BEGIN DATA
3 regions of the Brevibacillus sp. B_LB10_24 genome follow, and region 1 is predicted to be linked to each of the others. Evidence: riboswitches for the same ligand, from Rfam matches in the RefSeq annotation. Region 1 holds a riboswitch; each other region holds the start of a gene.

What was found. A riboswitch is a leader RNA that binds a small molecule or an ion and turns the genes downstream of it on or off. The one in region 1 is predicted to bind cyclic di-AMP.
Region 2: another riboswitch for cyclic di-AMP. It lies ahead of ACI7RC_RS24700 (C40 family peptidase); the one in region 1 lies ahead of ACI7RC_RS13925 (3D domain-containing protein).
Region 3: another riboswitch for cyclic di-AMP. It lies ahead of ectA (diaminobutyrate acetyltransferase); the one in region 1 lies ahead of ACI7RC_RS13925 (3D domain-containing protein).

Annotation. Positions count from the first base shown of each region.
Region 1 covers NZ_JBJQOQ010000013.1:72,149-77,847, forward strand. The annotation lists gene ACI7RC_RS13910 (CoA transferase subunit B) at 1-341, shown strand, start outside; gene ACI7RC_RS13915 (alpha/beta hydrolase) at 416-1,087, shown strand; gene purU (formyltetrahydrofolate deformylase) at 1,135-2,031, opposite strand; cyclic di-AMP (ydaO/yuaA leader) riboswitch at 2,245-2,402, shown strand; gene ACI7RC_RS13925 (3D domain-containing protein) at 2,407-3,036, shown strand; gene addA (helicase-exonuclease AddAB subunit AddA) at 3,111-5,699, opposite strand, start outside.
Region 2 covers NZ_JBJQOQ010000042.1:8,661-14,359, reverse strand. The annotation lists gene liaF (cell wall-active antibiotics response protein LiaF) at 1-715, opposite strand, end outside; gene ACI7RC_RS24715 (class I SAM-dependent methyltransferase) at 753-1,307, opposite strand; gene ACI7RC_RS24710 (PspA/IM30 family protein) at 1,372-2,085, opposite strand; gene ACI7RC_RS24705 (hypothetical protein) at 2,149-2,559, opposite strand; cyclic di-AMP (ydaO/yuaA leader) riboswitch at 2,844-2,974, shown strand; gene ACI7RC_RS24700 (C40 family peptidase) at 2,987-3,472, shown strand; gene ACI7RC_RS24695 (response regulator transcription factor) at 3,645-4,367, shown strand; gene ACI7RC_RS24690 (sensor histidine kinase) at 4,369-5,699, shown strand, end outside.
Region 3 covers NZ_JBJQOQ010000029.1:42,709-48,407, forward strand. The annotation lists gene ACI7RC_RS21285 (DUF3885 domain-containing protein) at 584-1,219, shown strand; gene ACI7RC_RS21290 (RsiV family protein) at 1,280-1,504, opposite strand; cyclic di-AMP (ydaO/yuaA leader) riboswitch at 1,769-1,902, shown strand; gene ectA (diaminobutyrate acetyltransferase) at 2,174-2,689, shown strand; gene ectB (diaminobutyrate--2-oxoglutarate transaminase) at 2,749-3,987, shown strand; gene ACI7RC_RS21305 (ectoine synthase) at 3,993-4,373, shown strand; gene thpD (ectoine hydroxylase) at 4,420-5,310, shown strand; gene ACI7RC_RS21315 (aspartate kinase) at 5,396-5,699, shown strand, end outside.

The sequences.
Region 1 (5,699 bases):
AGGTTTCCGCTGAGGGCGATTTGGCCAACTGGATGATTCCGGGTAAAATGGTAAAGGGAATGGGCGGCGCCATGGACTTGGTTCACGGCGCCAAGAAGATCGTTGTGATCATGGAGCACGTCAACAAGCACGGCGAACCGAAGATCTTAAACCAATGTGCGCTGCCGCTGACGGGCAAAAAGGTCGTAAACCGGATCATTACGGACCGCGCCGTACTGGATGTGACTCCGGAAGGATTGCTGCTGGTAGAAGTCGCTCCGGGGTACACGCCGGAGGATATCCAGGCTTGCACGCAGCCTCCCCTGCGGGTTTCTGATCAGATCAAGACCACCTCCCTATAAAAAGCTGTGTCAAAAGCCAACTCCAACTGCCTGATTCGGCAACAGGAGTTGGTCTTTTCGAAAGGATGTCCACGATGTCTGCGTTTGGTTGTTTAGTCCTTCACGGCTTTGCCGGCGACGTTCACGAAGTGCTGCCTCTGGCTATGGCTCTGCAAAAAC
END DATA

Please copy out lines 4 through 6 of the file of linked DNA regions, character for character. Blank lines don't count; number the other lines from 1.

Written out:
Region 3: another riboswitch for cyclic di-AMP. It lies ahead of ectA (diaminobutyrate acetyltransferase); the one in region 1 lies ahead of ACI7RC_RS13925 (3D domain-containing protein).

Annotation. Positions count from the first base shown of each region.
Region 1 covers NZ_JBJQOQ010000013.1:72,149-77,847, forward strand. The annotation lists gene ACI7RC_RS13910 (CoA transferase subunit B) at 1-341, shown strand, start outside; gene ACI7RC_RS13915 (alpha/beta hydrolase) at 416-1,087, shown strand; gene purU (formyltetrahydrofolate deformylase) at 1,135-2,031, opposite strand; cyclic di-AMP (ydaO/yuaA leader) riboswitch at 2,245-2,402, shown strand; gene ACI7RC_RS13925 (3D domain-containing protein) at 2,407-3,036, shown strand; gene addA (helicase-exonuclease AddAB subunit AddA) at 3,111-5,699, opposite strand, start outside.